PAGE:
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Cycling After Armstrong

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Cycling After Armstrong


Cycling After Armstrong

Cycling After Armstrong

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  • <iframe src="" width="100%" height="290" frameborder="0" scrolling="no" title="NPR embedded audio player">
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Six-time Tour de France champion Lance Armstrong is retiring from cycling after this year's race. Reporter Eric Niiler looks at the implications for the future of cycling.


This is DAY TO DAY from NPR News. I'm Madeleine Brand.

A Belgian rider, Tom Boonen, won today's third stage of the Tour de France, but an American still holds the lead overall, David Zabriskie. He's two seconds ahead of the most well-known cyclist from the US, Lance Armstrong. Still, Armstrong's dominance has made it hard for other US riders to elbow into the spotlight. But when the six-time Tour de France winner retires, several young Americans have hopes to take his place. Eric Niiler has this report.

ERIC NIILER reporting:

Armstrong hasn't won any races this year, but his performance on Saturday left no doubt as to his form. The Texan passed his chief rival, German Jan Ullrich, in a flash. Here's the action as called by Outdoor Life Network's Phil Liggett.

(Soundbite of Tour de France)

Mr. PHIL LIGGETT (Outdoor Life Network): Armstrong has galloped across a gap of almost one minute and he could be putting Jan Ullrich out of the tour on day number one. This is unthinkable.

NIILER: Armstrong likely won't make anymore big moves until the race moves to the Alps next week. But the real surprise is a 26-year-old from Salt Lake City, David Zabriskie, who rides for Danish Team CSC. Zabriskie is a shy kid, who's only the third American to wear the leader's yellow jersey.

Mr. DAVID ZABRISKIE (Cyclist): I was nervous for me, for everybody there. It's--but I think it was--with this on my shoulders, it's an experience I've never had. There is so much respect given to me from everybody; something I've never felt before.

NIILER: While European racers still dominate professional cycling, US riders are close behind. Four Americans are now in the Tour de France's top 10. None have rock star girlfriends or big endorsement deals like Armstrong, but they can still occasionally win a big race. Charles Pelkey is an editor at Velo News magazine.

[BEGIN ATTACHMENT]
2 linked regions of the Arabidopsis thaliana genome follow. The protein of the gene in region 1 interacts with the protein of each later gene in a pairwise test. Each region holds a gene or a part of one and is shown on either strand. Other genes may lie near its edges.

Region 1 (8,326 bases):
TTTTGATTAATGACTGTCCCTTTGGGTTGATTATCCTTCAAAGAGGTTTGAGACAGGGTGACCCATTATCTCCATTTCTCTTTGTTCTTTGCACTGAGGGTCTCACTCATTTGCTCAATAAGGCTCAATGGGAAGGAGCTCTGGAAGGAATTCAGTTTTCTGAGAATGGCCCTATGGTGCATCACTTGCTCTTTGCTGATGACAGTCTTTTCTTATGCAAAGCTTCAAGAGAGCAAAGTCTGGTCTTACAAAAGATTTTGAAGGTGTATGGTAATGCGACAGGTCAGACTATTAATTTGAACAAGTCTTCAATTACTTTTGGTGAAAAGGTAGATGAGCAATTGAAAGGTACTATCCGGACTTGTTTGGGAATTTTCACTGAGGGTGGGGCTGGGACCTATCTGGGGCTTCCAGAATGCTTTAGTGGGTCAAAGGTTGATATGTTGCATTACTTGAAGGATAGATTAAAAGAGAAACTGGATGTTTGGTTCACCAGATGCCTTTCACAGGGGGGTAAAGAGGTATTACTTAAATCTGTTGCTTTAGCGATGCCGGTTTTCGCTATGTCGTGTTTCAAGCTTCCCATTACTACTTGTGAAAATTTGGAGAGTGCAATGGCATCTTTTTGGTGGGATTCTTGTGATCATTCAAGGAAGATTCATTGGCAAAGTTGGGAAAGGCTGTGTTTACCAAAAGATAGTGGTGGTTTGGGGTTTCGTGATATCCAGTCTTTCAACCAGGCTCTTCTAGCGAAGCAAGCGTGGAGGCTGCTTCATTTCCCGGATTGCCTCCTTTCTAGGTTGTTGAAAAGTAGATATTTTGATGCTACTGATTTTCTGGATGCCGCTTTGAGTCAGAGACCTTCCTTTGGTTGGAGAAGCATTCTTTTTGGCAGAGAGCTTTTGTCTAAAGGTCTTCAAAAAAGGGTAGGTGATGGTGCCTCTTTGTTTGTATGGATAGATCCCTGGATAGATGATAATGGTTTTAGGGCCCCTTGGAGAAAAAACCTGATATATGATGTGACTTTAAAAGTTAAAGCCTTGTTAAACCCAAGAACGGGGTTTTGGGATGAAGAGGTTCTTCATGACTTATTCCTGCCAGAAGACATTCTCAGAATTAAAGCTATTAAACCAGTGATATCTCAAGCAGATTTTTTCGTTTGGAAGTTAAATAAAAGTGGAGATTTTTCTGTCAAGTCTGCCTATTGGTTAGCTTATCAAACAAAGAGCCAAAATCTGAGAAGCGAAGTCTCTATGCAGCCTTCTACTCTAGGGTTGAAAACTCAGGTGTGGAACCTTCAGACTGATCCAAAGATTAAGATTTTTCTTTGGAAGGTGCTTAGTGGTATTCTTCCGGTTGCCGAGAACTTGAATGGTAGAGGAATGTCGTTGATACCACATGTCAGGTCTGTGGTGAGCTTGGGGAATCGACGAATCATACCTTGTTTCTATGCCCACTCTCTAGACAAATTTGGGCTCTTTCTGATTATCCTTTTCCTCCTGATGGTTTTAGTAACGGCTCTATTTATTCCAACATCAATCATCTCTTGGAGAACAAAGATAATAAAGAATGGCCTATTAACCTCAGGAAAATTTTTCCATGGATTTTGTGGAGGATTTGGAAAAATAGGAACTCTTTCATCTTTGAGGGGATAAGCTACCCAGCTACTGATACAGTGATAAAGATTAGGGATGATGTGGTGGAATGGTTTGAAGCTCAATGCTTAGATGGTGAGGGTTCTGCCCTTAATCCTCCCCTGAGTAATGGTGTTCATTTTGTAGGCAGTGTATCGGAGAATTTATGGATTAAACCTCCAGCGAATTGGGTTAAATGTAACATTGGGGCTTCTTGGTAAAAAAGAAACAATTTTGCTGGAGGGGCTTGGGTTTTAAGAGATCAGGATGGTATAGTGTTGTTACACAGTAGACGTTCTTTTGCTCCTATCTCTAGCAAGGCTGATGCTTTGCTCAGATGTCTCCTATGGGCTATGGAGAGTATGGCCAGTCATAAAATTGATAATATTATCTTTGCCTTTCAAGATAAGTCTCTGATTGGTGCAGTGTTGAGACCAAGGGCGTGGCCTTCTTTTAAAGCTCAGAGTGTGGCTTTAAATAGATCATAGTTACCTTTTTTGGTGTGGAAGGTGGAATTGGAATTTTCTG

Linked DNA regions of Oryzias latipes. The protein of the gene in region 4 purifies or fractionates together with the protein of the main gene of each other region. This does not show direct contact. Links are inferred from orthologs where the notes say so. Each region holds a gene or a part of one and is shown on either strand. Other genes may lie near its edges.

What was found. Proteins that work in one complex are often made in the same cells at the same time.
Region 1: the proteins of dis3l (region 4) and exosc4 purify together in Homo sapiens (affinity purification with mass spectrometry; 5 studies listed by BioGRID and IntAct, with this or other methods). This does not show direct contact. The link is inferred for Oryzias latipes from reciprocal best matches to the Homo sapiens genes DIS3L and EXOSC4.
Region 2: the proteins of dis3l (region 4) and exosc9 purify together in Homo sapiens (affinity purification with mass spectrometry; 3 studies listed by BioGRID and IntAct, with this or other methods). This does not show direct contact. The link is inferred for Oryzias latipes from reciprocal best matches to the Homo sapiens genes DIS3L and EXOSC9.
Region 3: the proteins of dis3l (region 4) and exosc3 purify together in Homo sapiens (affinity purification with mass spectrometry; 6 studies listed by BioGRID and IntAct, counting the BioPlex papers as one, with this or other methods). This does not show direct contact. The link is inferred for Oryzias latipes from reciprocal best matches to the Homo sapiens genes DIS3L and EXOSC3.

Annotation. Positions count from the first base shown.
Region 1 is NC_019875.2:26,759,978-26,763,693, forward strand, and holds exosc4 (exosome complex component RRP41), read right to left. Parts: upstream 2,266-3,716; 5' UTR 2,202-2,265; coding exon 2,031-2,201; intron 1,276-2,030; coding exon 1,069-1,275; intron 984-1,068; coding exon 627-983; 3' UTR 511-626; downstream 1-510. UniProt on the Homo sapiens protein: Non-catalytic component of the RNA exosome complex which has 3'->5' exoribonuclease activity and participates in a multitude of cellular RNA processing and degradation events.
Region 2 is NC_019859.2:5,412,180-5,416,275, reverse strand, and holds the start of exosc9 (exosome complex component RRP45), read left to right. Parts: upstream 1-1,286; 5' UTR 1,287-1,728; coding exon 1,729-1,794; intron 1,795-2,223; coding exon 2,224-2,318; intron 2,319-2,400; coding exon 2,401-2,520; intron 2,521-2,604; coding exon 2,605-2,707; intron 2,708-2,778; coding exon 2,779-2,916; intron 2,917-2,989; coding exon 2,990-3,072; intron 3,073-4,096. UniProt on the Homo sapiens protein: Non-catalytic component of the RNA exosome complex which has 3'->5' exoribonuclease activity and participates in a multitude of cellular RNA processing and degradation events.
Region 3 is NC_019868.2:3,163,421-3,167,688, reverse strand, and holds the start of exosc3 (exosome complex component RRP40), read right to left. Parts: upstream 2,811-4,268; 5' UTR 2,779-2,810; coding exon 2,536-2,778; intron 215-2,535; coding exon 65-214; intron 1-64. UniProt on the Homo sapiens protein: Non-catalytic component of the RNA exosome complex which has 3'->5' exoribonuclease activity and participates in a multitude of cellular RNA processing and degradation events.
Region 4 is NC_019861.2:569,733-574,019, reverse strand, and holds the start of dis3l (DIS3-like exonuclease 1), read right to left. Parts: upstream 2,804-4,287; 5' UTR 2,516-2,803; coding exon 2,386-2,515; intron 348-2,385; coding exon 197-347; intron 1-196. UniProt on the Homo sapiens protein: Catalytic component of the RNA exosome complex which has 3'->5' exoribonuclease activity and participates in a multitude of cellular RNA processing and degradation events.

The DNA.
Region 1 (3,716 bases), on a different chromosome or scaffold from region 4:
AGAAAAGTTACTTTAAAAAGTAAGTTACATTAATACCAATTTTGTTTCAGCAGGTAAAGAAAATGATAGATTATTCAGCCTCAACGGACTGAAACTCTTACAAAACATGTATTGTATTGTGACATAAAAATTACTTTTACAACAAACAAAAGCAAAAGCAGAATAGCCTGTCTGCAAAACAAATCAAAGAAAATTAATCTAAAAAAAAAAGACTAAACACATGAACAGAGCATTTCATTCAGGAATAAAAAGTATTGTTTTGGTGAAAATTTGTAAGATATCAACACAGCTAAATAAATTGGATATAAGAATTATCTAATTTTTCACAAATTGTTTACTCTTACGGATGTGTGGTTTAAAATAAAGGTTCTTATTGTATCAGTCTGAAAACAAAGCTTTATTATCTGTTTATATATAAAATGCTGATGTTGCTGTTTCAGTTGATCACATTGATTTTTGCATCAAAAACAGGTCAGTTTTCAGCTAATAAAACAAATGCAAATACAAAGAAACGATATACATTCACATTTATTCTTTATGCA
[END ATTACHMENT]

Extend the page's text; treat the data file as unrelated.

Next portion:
Mr. CHARLES PELKEY (Editor, Velo News Magazine): There's a great depth in the American side right now and I don't--you know, his absence will be felt certainly, but it's certainly not going to be the end of American cycling.

NIILER: Besides Zabriskie, Americans Floyd Landis and Levi Leipheimer both have an outside chance of grabbing the yellow jersey. Several others are capable of winning at least one of the tour's 21 individual stages, including sprinter Freddie Rodriguez and Chris Horner, who won a stage of the Tour of Switzerland last month. Pelkey says that after Armstrong's retirement, the race will be wide open.

Mr. PELKEY: One of the things that's going to be a nice change from a fan's perspective, I would think, is that there won't be as dominant a rider contesting the Tour de France.

NIILER: Levi Leipheimer is not waiting around. The 30-year-old Montana resident says he's ready to duke it out against Armstrong when the race heads to the Alps.

Mr. LEVI LEIPHEIMER (Cyclist): If everything goes well and I have some luck, which you always need, then I can be standing on the podium in Paris as well.

NIILER: He says racing 2,300 miles over three weeks makes the Tour de France the world's toughest athletic event.

Mr. LEIPHEIMER: Some days you finish the stage and you don't think you're going to be able to recover for the next day, but somehow you do. And some days the weather is beautiful and some days it's, you know, freezing rain in the high mountains or gale force winds out by the coast or whatever that Mother Nature throws at you.

NIILER: It's the battle between cyclists, the elements and each other that attracts television viewers as well as seeing someone as tough as Armstrong beat the Europeans at their own game. Outdoor Life Network has been broadcasting the race since 2001, and will air more than 300 hours of tour coverage this year. The tour is the network's highest rated show, but President Gavin Harvey expects that casual bike fans will tune out when Armstrong leaves.

Mr. GAVIN HARVEY (President, Outdoor Life Network): This question has been omnipresent in our decision-making about what to do with the tour and how to produce it and how to position it. We have to have other programming ready to take up the slack if we see any sort of ratings fall-off.

NIILER: As to Armstrong's retirement plans, the Texan says he will join the Discovery Channel as a commentator. Given his popularity, however, some believe he may start his own bike team or perhaps even run for office. For NPR News, I'm Eric Niiler.

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